Troy Roberts & Tim Jago : Best Buddies Review

Troy-Roberts-Tim-Jago-cdTroy Roberts is back and causing a ruckus with his buddies from Australia. The album is titled Best Buddies and is a co-project with guitarist Tim Jago. Both are a part of Roberts’ Nu-Jive Five ensemble that has earned a reputation for their hard-hitting live shows and messing of styles that has bucked jazz trends to push their music to new territory beyond mainstream jazz. With Best Buddies, the two are releasing a series of biting, creative, and celebratory songs based on well-known jazz harmonic progressions and forms with new original melodies, otherwise known as a contrafact. Roberts and Jago are joined by Karl Florisson on acoustic bass and Ben Vanderwal on drums. The album contains nine selections, with more than a few of those being drenched in the post-bop tradition, but the album is most impressive when the Australian ensemble demonstrates their nuance in communication.

Opening with the Jago original melody, “Chythm Ranges” – based on “I Got Rhythm” changes – the ensemble sets out its fluidity and talent immediately. A vigorous theme is performed with saxophone and guitar rooted in bop songwriting. The compact space for each chord is the nature of the challenge of the progression, and Roberts and Jago melodically execute this with ease as each phrase feels like a call to action. The two trade phrases, building off each other and communicating with keen lyricism. This is hard-swinging jazz that brings the world of eighth note phrasing to a level of fist-pumping for chorus after chorus.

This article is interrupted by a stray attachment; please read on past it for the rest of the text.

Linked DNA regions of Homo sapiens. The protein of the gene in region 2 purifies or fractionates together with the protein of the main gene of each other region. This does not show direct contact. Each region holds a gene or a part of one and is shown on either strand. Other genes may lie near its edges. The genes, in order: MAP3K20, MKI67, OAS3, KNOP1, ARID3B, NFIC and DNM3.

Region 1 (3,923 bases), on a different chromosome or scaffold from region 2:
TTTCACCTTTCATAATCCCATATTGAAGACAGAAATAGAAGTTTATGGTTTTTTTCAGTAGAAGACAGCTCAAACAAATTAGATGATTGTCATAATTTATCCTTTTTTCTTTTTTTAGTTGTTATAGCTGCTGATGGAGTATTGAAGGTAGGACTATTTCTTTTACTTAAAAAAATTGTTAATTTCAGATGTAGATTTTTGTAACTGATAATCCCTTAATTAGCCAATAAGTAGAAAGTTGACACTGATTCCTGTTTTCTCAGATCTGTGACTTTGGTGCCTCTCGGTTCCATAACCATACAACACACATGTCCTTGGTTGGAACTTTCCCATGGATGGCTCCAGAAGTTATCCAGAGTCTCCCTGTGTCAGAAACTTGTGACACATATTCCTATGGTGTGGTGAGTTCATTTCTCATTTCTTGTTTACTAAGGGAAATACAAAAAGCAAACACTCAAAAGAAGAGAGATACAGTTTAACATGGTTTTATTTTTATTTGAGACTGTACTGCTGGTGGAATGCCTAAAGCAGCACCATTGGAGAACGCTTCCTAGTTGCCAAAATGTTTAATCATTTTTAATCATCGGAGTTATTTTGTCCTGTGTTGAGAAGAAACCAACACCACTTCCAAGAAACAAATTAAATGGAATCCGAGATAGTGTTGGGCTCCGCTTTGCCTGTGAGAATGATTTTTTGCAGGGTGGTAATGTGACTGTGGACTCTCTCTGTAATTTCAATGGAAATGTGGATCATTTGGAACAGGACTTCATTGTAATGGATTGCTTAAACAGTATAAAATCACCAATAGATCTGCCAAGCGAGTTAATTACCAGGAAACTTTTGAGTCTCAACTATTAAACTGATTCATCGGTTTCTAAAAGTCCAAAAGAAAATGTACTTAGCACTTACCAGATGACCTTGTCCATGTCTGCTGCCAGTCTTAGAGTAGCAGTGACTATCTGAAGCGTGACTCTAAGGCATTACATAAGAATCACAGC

That said, there’s more to Best Buddies than bop anthems. The conversational nuance in “Halfway House in C Major” illustrates their wisdom as performers and Roberts as a composer/arranger. The flow feels like a definitive step forwards, musically and stylistically – while creating an ambiance that fuels excitement as they sync with their peers. The contrapuntal nature of the melody and solos is an unrestrained musical statemen of persona that cements a focus on the conclusion that these four players have a new perspective to move forward with that is still clearly based in the jazz language, while reaching out for other inspirations. In this instance, it is a classical-baroque style, featuring spontaneous, interactive contrapuntal lines.

Ultimately, though, it’s the pointed highs of ensemble listening and communication that rings out loudest throughout the nine selections. Though the tunes are constructed over well-known changes, the compilation of parts from various standards and the different feel given to sections of the forms distills a flow with an undeniable jazz taste but still sounds ‘fresh.’ The sound of the quartet is always one of finding the feel, coming into the space, and making the most essential steps forwards as they communicate with their, Best Buddies.